Tuesday, August 9, 2016

Why Did They Return?

In researching the stories of immigrant families, it is customary to assume that, though they faced nearly-insurmountable difficulties in getting themselves to our shores alive and well, most immigrants to North America were here to stay, once they made the journey. Granted, adjustments to life in an entirely different culture must have been challengingbut we assume our ancestors faced those problems with the usual aplomb of survivors.

When I discovered that Anna Gramlewicz' immigrant parents opted to return to Poland, I saw they were definitely going against the flow. To think that, shortly after their return to their homelandwith their American-born children in towthey would be plunged into some of Europe's darkest hours seems an unfortunate twist of fate. To realize that they had brought their children right into the midst of not one war, but two, makes me wish I could have know what they were thinking, once those events began unfolding.

The scenario that played out in my mind for their one child whom I found in Brooklyn after their departure was that Anna had wanted so badly to remain in America that her parents relented and found her a safe place to stay with relativesmy great grandparents, Anton and Mary Laskowski.

How wrong I was in making that assumption! I discovered my error at about the same time as when the Ellis Island Foundation established its website with the searchable passenger lists.

One day, I sat down to the early version of that website and entered the surname Gramlewicz, to see how many people by that name might have been included in those lists. It turned out there were five people, spanning the years from 1907 to 1920. Of course, Anna's sister Helen was the one returning to New York in 1920, as we've already seen. Besides Helen, there were Gramlewiczes named Hedwig, Piotr and Stanislaw—none of which names I recognized as family. In addition to Helen's departure point of Antwerp, Belgium, one ship had arrived from Rotterdam; the rest sailed from Bremen, Germany.

There was one other Gramlewicz in that list, though, that surprised me: Anna, herself, had returned from Poland! She hadn't, after all, stayed behind in New York when her family had left for Poland in November, 1912.

This, of course, makes me wonder all the more: what made her decide to leave family and return, alone, to Brooklyn? My mind flies through all sorts of scenarios. Did she already know she wanted to marry a school sweetheart? Was she returning to an arranged marriage? If so, why didn't any of the other daughters do so, as well? Especially considering Helen's return later in 1920, this would make me wonder whether the same scenario was unfolding itself for Anna's older sister (though I could never find any indication that that became so).

Unlike the wonderful discoveries found scribbled in the margins of Helen's passenger list entry, there was nothing unexpected in Anna's readout. It revealed that she had traveled on the S.S. Friedrich der Grosse, sailing from Bremen on November 22, 1913, and arriving in the port of New York on December 3. The routine questions asked of passengers confirmed that Anna was born in Brooklyn on June 24, 1897, and that her residence address in New York was to be in Greenpoint, Long Island, one of the northernmost neighborhoods in the New York City borough of Brooklyn.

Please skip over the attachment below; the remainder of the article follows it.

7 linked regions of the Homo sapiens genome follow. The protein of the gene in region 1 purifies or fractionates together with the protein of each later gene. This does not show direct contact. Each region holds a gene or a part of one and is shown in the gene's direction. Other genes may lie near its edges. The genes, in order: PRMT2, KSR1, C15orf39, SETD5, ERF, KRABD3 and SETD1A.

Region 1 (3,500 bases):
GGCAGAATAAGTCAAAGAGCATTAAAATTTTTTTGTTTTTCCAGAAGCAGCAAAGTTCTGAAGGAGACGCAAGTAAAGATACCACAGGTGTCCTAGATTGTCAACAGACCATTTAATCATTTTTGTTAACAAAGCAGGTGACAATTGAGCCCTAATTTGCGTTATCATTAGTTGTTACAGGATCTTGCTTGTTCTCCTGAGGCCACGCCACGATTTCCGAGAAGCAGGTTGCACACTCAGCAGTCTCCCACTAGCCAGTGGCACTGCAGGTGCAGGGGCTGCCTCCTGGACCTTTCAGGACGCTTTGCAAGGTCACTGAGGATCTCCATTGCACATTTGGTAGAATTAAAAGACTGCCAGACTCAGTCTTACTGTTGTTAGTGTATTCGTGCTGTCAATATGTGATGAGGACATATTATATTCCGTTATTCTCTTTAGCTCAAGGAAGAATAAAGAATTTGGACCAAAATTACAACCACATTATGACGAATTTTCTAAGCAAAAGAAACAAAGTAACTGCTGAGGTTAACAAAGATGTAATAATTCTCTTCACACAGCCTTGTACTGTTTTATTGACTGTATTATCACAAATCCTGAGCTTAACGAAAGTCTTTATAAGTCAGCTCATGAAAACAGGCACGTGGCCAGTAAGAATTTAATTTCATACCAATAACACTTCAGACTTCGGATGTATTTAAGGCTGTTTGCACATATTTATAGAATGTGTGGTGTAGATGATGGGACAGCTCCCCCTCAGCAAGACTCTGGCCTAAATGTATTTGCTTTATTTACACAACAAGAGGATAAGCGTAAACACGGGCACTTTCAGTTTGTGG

What I find most interesting about those details is that Anna returned to Brooklyn almost exactly one year after she had left it. Perhaps her parents cajoled their reluctant teenager into returning home with them to Poland with the idea, "Try it for one year and see if you like it." If so, I suspect Anna knew well before that one year was up what she preferred to do.

There are all sorts of dilemmas we face in retrospect as we try to intuit just what our ancestors were thinking when they disappeared from their presumed trajectory and resurfaced far afield from our assumptions. Sometimes, a wider appreciation for what was happening in the big picture of history helps to second-guess our disappearing ancestors.

Sometimes, however, even though I wish I could, there is just no figuring out why these people chose to do what they did.

Above: Anna Gramlewicz' entry in the passenger list for the S.S. Friedrich der Grosse, bringing her back to her birthplace from Poland in 1913; image courtesy Ancestry.com.


  1. My great grandparents returned to their village because my great grandmother said the air was bad here. She might have been on to something since they lived in Passaic, known for its factories which brought TB, yet lived to be almost 97 back in the village. My grandmother, like Anna born here, returned to the U.S. in 1910, but never saw her mother again.

    1. Those must have been hard choices for family members back then. I wish there was a way to better understand what our ancestors were thinking when faced with these dilemmas.

      Thanks for sharing that story about your great grandparents, Linda. It helps to know others were also considering those same options. I wonder how many others made that same choice.

  2. So the whole family went back, they must have had some money to do so or relatives in Poland that helped finance all the Atlantic Crossings;)

    1. Good point, Connie. It couldn't have been cheap to pay for all that travel for a family of their size. I know Anna's father was a mason--and later a contractor--in New York, but while he likely made more than a common laborer, it couldn't have been that much more!


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